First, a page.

These little morsels might trigger something in you - a thought, a sermon or a smile of recognition. If you have a tidbit of your own, feel free to send it in; if it "fits our bits", then we'll add it with your name.


Imagine a man who really, truly believes in evolution: That he is the product of blind, random, purposeless, mechanical chance. His life was meaningless before it began, will be meaningless after it ends, and thus is meaningless now. Now imagine him thinking that he is important.

Imagine a man who really, truly believes in God - the God of Christianity; the God of the Bible. An infinite God created the vast expanse of the universe; the constellations are the works of His fingers. All that ever was, is or will be is beheld and ordered by Him. Now imagine him thinking that he is important!

No matter what your beliefs, be they atheist or agnostic, mono- or pan- theist, it is absurd to think ourselves important. If humans are to derive any sense of actual worth in their existence, it must be the Christian alone who has a hope in this sense, for it is only the Christian who can claim that men have value and importance to that Creator. That value was proved when He came to earth as one of us and died for us in a cruel and barbaric execution. That is the only way we can fancy ourselves important, for indeed we must be for Him to have done that for us.

Raising our Kids

Eph 6:4 And, ye fathers, provoke not your children to wrath: but nurture them in the chastening and admonition of the Lord.

As I taught this in Sunday School not too long ago, I asked the class, "Does anybody see the implication of this sentence?" Blank eyes. "The implication is", I continued, "that the chastening and admonition of the Lord should not provoke our children to wrath." Aaahh. The lights come on. Memories of unfair discipline; of flat statements and inflexible demands (made under the claims of the preceding three verses!) come rushing into their minds - I can see it happening.

Parents! We have a solemn obligation to raise our children in such a way that God does not take on our own flaws in the eyes of our children. When we exasperate our children, we are going directly against the scriptures. That is not nurturing them. In fact, it turns them away from God. Their is a place for discipline which does not bend. However, that is not the normal way. Our children are individuals, and each one of their needs must be ministered to, just as God ministers to us as His children. Where would I be if He did not know me? How could I have grown into the "me" He wants me to be if the Father hadn't ministered to me in love and patience?

Even in the worst of times I knew that He was with me - encouraging me and bringing me peace in the midst of adversity and training we must all go through. So, Paul obviously didn't mean that we didn't chastise, and that we didn't insist on excellence. He meant that it ought not bring our kids to the point of despair with no hope.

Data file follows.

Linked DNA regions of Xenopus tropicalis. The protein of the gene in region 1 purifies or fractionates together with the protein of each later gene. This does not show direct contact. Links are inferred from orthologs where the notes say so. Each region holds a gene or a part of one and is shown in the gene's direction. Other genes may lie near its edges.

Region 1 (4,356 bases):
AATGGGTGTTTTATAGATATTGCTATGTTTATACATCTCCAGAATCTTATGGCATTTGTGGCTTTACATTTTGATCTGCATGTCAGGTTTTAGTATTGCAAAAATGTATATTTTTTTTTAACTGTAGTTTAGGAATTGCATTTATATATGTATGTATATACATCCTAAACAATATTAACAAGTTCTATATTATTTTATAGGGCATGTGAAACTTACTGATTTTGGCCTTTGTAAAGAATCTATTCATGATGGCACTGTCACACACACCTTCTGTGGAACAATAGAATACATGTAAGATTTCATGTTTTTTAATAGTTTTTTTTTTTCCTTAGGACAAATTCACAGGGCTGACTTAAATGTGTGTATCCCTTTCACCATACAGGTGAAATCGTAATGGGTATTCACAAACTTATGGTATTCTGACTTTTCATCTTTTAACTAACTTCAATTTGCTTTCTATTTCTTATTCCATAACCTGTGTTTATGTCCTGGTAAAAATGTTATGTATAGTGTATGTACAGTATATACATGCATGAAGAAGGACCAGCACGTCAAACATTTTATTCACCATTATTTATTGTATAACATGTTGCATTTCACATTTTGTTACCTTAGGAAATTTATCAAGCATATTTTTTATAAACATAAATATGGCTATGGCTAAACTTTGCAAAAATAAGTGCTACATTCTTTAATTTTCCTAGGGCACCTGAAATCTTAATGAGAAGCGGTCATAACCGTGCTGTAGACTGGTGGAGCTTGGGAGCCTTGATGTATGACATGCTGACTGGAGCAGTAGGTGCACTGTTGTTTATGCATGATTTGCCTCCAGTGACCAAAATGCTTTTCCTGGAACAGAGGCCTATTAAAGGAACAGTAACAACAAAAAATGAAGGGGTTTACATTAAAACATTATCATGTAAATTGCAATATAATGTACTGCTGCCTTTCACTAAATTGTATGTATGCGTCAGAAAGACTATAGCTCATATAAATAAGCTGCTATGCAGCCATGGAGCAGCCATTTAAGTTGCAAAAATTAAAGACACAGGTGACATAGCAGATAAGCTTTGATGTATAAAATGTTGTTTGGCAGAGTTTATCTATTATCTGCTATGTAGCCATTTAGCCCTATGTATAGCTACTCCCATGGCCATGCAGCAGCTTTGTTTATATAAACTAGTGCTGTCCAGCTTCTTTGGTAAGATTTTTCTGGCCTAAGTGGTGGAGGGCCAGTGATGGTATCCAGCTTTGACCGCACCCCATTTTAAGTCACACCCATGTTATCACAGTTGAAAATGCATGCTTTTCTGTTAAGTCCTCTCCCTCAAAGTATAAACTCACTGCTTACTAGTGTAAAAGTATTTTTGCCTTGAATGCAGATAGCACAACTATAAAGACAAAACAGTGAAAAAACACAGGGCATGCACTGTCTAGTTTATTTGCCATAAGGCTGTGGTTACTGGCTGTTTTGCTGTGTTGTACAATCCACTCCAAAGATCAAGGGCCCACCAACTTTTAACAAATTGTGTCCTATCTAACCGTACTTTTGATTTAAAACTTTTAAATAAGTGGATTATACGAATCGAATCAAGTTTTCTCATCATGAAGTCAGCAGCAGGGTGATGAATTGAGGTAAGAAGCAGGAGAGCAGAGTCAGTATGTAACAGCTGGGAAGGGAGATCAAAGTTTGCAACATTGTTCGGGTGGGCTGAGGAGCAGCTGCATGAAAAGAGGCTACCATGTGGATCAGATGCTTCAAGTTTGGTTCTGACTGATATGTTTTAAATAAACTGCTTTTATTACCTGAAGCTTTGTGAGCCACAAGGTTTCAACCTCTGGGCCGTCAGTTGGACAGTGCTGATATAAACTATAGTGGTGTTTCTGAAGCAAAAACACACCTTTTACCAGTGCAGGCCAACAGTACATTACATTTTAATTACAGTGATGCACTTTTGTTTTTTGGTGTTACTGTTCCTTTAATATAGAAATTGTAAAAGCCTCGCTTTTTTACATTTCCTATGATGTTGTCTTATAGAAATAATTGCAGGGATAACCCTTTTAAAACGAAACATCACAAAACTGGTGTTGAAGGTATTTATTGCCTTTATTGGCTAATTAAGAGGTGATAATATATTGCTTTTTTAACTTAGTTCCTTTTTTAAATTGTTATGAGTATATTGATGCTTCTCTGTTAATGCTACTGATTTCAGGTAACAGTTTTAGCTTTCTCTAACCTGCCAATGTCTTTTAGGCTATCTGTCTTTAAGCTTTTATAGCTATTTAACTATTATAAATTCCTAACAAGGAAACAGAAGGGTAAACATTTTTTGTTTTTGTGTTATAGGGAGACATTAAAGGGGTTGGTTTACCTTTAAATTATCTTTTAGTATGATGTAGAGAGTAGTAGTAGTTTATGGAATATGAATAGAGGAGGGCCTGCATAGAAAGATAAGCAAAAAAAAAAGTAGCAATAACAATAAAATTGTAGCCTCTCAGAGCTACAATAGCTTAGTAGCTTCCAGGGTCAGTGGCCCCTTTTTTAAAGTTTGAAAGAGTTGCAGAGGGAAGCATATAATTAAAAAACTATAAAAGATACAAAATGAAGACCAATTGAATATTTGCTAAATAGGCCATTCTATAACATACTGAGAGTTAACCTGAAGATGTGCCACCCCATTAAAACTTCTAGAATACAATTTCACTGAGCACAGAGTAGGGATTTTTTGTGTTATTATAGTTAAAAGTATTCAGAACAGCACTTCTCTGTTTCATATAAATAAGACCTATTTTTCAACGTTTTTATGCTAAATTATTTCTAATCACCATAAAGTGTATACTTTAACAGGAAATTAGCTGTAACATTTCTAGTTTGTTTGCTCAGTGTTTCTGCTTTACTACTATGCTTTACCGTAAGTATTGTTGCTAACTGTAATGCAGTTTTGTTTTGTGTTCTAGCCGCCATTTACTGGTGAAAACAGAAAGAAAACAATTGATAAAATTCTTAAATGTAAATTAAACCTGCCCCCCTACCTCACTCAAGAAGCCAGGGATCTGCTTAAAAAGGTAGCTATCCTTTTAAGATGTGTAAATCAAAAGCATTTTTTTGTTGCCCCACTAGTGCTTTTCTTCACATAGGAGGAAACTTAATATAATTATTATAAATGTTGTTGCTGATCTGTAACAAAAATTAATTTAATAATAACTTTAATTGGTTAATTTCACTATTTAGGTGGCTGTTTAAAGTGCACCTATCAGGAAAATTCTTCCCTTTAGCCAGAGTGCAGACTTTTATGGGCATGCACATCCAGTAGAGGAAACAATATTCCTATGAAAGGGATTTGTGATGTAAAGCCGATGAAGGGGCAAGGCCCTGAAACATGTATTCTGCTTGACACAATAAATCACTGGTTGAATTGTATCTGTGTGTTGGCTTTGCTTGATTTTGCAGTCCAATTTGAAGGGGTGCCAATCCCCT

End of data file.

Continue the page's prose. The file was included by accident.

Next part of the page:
God, grant me the patience and wisdom to raise my children in such a manner.

Silent Pews

Imagine how silent the churches would be if we could only sing those songs we had actually experienced.

I was leading a youth praise team, and asked them about that first line (from a popular praise song). "Have you ever actually done that? Have you ever been driven to your knees by the power of the Holy Spirit as you worshipped God?"

"No", almost all of them replied, and the incongruity didn't even touch them, I don't believe. It was so far from their worship experience that they didn't realize that it was even possible. The words were just words; another formula in a world full of formulas, another tagline in a world filled with taglines.

I'm not suggesting that we stop singing, of course, rather that we attempt to lead the congregation into that state where the songs become reality instead of merely words. That moment will signal the revival of a church. No amount of changing the schedule or modernizing the dress and ritual of the service is a replacement for the invasion of the sanctuary by the Holy Spirit. This was what got people's attention on that first, Christian Pentecost, and this is what will do it in the church of the 21st century, because it is the way the Father intended it to be. There is no administrative way to lead the congregation into the presence of God; there is only the way of the heart.


When you don't have morality, all you have left is politics.

This is mirrored almost perfectly by the adversarial politics practiced in America today. Sophistry and casuistry reign, with no middle ground apparent in the discourse of the parties. With almost no common ethic to guide their actions, politicians are reduced to parroting the phrase of the day mindlessly and repeatedly: "BRRRAWWWK - guns are bad! guns are bad!", "BRRRAWWWK - tax cuts! tax cuts!". Every question is turned back to the point that the majority or minority wishes to pound home in the mind of the public.